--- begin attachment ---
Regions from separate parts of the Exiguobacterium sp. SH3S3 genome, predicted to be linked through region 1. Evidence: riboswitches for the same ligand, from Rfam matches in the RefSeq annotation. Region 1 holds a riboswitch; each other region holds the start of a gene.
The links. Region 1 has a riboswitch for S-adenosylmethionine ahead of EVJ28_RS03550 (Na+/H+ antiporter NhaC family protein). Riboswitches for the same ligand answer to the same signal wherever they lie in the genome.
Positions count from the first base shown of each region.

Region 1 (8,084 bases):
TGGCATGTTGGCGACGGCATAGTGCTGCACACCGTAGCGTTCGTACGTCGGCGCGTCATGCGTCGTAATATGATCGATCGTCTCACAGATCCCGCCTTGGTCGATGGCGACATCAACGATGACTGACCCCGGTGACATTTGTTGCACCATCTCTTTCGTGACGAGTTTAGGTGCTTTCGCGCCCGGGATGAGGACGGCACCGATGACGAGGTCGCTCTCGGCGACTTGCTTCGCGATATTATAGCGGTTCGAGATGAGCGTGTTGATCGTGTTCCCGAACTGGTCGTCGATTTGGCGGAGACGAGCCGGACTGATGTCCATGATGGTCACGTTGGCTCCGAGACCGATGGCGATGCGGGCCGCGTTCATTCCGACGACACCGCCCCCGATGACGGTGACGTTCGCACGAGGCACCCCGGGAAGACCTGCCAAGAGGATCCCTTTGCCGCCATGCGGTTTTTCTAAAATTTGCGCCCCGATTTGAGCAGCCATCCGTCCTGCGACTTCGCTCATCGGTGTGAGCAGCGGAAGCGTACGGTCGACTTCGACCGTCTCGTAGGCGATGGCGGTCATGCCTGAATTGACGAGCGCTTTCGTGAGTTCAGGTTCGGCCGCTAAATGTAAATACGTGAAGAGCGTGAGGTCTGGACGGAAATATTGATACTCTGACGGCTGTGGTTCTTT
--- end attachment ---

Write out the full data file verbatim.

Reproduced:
Regions from separate parts of the Exiguobacterium sp. SH3S3 genome, predicted to be linked through region 1. Evidence: riboswitches for the same ligand, from Rfam matches in the RefSeq annotation. Region 1 holds a riboswitch; each other region holds the start of a gene.
The links. Region 1 has a riboswitch for S-adenosylmethionine ahead of EVJ28_RS03550 (Na+/H+ antiporter NhaC family protein). Riboswitches for the same ligand answer to the same signal wherever they lie in the genome.
Positions count from the first base shown of each region.

Region 1 (8,084 bases):
TGGCATGTTGGCGACGGCATAGTGCTGCACACCGTAGCGTTCGTACGTCGGCGCGTCATGCGTCGTAATATGATCGATCGTCTCACAGATCCCGCCTTGGTCGATGGCGACATCAACGATGACTGACCCCGGTGACATTTGTTGCACCATCTCTTTCGTGACGAGTTTAGGTGCTTTCGCGCCCGGGATGAGGACGGCACCGATGACGAGGTCGCTCTCGGCGACTTGCTTCGCGATATTATAGCGGTTCGAGATGAGCGTGTTGATCGTGTTCCCGAACTGGTCGTCGATTTGGCGGAGACGAGCCGGACTGATGTCCATGATGGTCACGTTGGCTCCGAGACCGATGGCGATGCGGGCCGCGTTCATTCCGACGACACCGCCCCCGATGACGGTGACGTTCGCACGAGGCACCCCGGGAAGACCTGCCAAGAGGATCCCTTTGCCGCCATGCGGTTTTTCTAAAATTTGCGCCCCGATTTGAGCAGCCATCCGTCCTGCGACTTCGCTCATCGGTGTGAGCAGCGGAAGCGTACGGTCGACTTCGACCGTCTCGTAGGCGATGGCGGTCATGCCTGAATTGACGAGCGCTTTCGTGAGTTCAGGTTCGGCCGCTAAATGTAAATACGTGAAGAGCGTGAGGTCTGGACGGAAATATTGATACTCTGACGGCTGTGGTTCTTT